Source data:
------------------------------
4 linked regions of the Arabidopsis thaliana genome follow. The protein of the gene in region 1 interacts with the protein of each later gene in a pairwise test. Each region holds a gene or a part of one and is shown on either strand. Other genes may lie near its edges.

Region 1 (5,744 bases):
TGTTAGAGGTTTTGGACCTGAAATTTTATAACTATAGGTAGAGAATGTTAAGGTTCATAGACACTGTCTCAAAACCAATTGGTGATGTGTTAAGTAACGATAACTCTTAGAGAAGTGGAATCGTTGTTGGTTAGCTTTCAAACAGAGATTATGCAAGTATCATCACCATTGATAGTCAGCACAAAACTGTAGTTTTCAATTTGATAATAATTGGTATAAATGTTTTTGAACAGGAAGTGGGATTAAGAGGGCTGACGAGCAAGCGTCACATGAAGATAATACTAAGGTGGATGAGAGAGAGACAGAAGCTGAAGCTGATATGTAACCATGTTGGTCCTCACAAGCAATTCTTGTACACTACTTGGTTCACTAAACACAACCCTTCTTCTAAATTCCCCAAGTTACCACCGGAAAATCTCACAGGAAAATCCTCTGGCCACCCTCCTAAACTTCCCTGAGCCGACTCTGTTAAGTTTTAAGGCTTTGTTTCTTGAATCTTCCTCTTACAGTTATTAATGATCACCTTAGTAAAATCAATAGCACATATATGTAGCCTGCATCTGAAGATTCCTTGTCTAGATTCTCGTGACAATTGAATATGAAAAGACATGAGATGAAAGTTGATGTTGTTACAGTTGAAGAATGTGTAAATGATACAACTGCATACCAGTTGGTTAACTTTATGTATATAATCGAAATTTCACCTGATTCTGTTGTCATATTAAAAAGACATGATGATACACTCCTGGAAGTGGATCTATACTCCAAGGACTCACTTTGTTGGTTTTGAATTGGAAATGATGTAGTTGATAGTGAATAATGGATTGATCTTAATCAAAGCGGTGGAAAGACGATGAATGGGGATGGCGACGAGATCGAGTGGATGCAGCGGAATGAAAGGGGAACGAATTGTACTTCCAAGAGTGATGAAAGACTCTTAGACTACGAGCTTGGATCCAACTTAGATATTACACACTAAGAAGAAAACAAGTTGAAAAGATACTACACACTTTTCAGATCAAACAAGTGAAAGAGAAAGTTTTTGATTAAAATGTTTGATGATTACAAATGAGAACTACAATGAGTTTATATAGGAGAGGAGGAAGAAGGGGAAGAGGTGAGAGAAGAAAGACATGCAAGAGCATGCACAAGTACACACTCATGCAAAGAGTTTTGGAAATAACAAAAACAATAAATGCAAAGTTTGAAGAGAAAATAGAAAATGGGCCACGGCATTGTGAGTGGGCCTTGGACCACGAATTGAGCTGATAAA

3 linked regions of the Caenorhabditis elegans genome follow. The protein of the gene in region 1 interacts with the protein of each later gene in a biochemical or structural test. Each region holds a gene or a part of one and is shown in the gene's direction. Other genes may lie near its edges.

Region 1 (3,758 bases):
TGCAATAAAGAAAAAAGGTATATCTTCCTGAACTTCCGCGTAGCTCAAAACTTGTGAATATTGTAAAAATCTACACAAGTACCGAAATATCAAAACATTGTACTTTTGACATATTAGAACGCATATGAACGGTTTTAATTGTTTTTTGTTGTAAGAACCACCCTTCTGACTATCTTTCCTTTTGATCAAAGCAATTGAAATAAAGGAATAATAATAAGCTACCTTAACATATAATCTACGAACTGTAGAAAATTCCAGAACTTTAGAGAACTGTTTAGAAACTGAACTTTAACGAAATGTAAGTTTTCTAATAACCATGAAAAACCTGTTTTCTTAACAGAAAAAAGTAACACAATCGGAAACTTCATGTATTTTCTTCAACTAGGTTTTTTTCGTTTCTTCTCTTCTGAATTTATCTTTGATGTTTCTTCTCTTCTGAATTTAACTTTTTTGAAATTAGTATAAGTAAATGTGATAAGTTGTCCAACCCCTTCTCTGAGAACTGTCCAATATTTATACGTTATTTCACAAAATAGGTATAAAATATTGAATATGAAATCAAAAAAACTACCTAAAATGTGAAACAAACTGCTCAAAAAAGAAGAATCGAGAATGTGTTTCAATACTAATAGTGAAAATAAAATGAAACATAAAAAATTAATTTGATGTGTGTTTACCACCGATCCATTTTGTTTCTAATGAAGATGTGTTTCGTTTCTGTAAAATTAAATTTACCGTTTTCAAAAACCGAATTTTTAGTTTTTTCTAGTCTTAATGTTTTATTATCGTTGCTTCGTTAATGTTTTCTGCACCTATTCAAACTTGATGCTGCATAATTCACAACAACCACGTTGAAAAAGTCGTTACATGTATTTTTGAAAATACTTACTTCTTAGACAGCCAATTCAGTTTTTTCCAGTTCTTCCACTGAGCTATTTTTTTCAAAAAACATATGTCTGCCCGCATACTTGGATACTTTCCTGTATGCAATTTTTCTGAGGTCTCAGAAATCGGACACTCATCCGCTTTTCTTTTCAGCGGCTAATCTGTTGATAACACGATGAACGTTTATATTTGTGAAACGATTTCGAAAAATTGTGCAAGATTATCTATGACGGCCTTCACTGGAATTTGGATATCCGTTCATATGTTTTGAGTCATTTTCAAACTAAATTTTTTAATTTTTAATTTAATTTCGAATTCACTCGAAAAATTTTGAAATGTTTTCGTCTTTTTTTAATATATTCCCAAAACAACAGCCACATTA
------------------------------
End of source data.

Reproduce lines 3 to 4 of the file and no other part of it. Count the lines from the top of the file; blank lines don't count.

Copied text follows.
TGTTAGAGGTTTTGGACCTGAAATTTTATAACTATAGGTAGAGAATGTTAAGGTTCATAGACACTGTCTCAAAACCAATTGGTGATGTGTTAAGTAACGATAACTCTTAGAGAAGTGGAATCGTTGTTGGTTAGCTTTCAAACAGAGATTATGCAAGTATCATCACCATTGATAGTCAGCACAAAACTGTAGTTTTCAATTTGATAATAATTGGTATAAATGTTTTTGAACAGGAAGTGGGATTAAGAGGGCTGACGAGCAAGCGTCACATGAAGATAATACTAAGGTGGATGAGAGAGAGACAGAAGCTGAAGCTGATATGTAACCATGTTGGTCCTCACAAGCAATTCTTGTACACTACTTGGTTCACTAAACACAACCCTTCTTCTAAATTCCCCAAGTTACCACCGGAAAATCTCACAGGAAAATCCTCTGGCCACCCTCCTAAACTTCCCTGAGCCGACTCTGTTAAGTTTTAAGGCTTTGTTTCTTGAATCTTCCTCTTACAGTTATTAATGATCACCTTAGTAAAATCAATAGCACATATATGTAGCCTGCATCTGAAGATTCCTTGTCTAGATTCTCGTGACAATTGAATATGAAAAGACATGAGATGAAAGTTGATGTTGTTACAGTTGAAGAATGTGTAAATGATACAACTGCATACCAGTTGGTTAACTTTATGTATATAATCGAAATTTCACCTGATTCTGTTGTCATATTAAAAAGACATGATGATACACTCCTGGAAGTGGATCTATACTCCAAGGACTCACTTTGTTGGTTTTGAATTGGAAATGATGTAGTTGATAGTGAATAATGGATTGATCTTAATCAAAGCGGTGGAAAGACGATGAATGGGGATGGCGACGAGATCGAGTGGATGCAGCGGAATGAAAGGGGAACGAATTGTACTTCCAAGAGTGATGAAAGACTCTTAGACTACGAGCTTGGATCCAACTTAGATATTACACACTAAGAAGAAAACAAGTTGAAAAGATACTACACACTTTTCAGATCAAACAAGTGAAAGAGAAAGTTTTTGATTAAAATGTTTGATGATTACAAATGAGAACTACAATGAGTTTATATAGGAGAGGAGGAAGAAGGGGAAGAGGTGAGAGAAGAAAGACATGCAAGAGCATGCACAAGTACACACTCATGCAAAGAGTTTTGGAAATAACAAAAACAATAAATGCAAAGTTTGAAGAGAAAATAGAAAATGGGCCACGGCATTGTGAGTGGGCCTTGGACCACGAATTGAGCTGATAAA

3 linked regions of the Caenorhabditis elegans genome follow. The protein of the gene in region 1 interacts with the protein of each later gene in a biochemical or structural test. Each region holds a gene or a part of one and is shown in the gene's direction. Other genes may lie near its edges.